Knives Out

Looking to cut up a storm in the kitchen this Christmas? David Lim, Japanese knife expert and Managing Director of Razorsharp, shares the best blades to invest in.

In my opinion, it’s better to have a few good, solid knives than a full set of poor-quality ones. When selecting a knife, comfort and hand feel is very important. It must feel good and balanced in your hands. 

I can’t emphasise enough the importance of a sharp knife. This allows for clean cuts and minimal cellular damage to whatever you’re slicing. It’s also safer to use as you would be applying less force when slicing, even if you get a cut. A blunt knife is dangerous. You may find yourself unknowingly applying more force to make up for the bluntness.

Most home cooks will only need two to three knives: a multipurpose chef ’s knife, a small, petty knife for fruits and vegetables, and maybe a Santoku – which has a shorter blade than a chef ’s knife for the lady of the house. If you cut big pieces of meat, you’ll also want a longer knife like a slicer. For fans of sourdough bread, I would also recommend a serrated bread knife to get through that crisp crust. 

Homeowners should choose stainless steel blades as they are easier to manage than high carbon steel ones which require more care. Hardness is measured in terms of Hardness Rockwell C Scale (HRC). The minimum HRC I would recommend is 60, so you have long edge retention. The higher the HRC, the sharper the knife, so it doesn’t require much sharpening and the blade doesn’t dull as quickly. 

Here are my recommendations for someone who’s ready to invest in good quality knives for home use. The first is Tojiro’s DP series made in Tsubame Sanjo (from $85). These pieces are full tang (metal runs all the way through the knife for more durability and stability), VG10 stainless steel, HRC60+-, migaki (polished finish), with a symmetrical Western handle made out of stabilised wood.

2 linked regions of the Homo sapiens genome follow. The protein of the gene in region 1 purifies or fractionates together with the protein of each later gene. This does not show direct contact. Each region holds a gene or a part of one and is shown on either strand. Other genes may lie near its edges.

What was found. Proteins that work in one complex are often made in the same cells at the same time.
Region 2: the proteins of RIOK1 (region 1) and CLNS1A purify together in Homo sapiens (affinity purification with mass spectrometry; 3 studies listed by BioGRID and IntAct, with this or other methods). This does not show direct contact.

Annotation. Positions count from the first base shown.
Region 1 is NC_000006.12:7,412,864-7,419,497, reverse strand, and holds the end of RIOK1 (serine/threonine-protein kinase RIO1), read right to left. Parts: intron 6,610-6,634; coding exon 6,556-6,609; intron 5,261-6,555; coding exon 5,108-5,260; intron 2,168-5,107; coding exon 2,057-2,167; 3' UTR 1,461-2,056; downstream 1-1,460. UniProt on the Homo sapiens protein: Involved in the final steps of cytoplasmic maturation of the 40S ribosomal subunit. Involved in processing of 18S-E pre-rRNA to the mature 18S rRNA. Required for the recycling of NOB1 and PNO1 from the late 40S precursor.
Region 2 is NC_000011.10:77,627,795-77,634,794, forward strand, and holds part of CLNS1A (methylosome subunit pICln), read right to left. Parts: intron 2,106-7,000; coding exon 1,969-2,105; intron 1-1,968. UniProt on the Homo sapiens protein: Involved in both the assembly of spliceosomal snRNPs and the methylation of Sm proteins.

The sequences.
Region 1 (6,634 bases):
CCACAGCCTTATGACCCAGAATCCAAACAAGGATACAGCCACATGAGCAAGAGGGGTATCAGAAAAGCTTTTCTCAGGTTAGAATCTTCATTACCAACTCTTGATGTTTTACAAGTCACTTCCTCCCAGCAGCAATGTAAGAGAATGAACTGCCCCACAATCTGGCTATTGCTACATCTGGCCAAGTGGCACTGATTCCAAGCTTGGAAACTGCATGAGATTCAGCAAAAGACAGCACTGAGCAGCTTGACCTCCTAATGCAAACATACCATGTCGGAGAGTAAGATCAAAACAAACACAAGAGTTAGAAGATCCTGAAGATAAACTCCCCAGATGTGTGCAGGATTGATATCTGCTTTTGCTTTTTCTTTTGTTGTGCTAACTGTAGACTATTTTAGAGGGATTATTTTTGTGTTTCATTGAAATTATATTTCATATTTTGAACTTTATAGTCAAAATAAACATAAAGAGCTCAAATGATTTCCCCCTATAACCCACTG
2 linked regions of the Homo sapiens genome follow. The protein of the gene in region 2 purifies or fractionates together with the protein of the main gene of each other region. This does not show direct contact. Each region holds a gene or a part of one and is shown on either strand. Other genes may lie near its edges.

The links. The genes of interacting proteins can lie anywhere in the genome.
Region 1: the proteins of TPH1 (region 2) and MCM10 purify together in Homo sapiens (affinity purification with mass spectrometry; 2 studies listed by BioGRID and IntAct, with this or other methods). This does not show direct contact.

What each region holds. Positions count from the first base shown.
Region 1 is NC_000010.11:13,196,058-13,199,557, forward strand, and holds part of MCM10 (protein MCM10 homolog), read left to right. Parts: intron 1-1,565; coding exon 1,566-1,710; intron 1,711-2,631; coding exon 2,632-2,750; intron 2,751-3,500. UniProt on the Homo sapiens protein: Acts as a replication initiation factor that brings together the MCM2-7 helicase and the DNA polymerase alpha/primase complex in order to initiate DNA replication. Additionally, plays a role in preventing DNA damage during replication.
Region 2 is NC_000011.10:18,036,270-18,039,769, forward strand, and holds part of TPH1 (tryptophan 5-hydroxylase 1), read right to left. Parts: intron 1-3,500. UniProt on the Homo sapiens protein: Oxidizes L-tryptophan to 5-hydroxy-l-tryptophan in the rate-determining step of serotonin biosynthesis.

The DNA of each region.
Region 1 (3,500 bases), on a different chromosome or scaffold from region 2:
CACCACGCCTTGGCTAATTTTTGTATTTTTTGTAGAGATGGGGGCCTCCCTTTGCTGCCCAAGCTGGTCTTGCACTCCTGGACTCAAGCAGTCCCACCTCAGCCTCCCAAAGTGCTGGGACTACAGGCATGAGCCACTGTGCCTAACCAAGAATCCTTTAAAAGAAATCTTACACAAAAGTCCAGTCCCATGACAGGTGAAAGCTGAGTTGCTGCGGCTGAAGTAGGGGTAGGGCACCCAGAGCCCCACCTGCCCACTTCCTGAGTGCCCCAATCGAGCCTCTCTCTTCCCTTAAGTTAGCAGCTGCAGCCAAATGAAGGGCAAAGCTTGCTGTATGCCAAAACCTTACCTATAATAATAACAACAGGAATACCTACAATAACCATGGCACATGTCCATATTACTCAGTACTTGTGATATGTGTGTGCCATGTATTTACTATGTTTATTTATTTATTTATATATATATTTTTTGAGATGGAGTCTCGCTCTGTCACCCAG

The second is Kasumi’s Damascus series crafted in Seki (from $124). It’s also HRC60+, VG10 stainless steel and full tang; the main difference is that these have a round Western hybrid handle – made from laminated Pakka wood – instead of a symmetrical Western one, so it comes down to a matter of hand feel preference. 

For the first year or two, a quick touch up with a rod or whetstone for one to two minutes every one to two months is all you’ll need. Of course, it all depends on your usage intensity and frequency.

There’s a two-month period of free sharpening or repair on any knife that you buy from Razorsharp. We also offer knife sharpening services as well as hands-on knife sharpening lessons,” says David.


Chef-Owner Emmanuel Stroobant of Two Michelin-starred Saint Pierre shares about his knife collection at home.

I have a reasonably large knife collection. Some are gifts, while I’ve picked out most of the others. I’ve been a client of David Lim at Razorsharp for over 20 years. He is one of the very best knife connoisseurs I have ever come across in my 35 years as a professional chef. He is even more knowledgeable than many of the Japanese shop owners I have met in Japan. He taught me how to choose knives, as well as how to sharpen and upkeep them. I prefer powder steel or blue steel for home use, whereas carbon steel is my preference at work.

At our Michelin-starred French restaurant in Singapore, Saint Pierre, we are known as a preeminent destination for vegetarian fine dining as well as for our contemporary French menus featuring meat and seafood. Different knives are essential to achieve the delicate cuts and intricate preparations needed for both vegetarian dishes and traditional French cuisine. To craft a refined French fine dining lunch or dinner in Singapore, the versatility of a chef’s knife, the precision of a petty knife, and the efficiency of a Santoku are indispensable. These high-quality knives ensure that every ingredient, whether it’s a tender vegetable or a robust piece of meat, is prepared to perfection.

View the story in issue 06 of our quarterly food and beverage e-magazine here: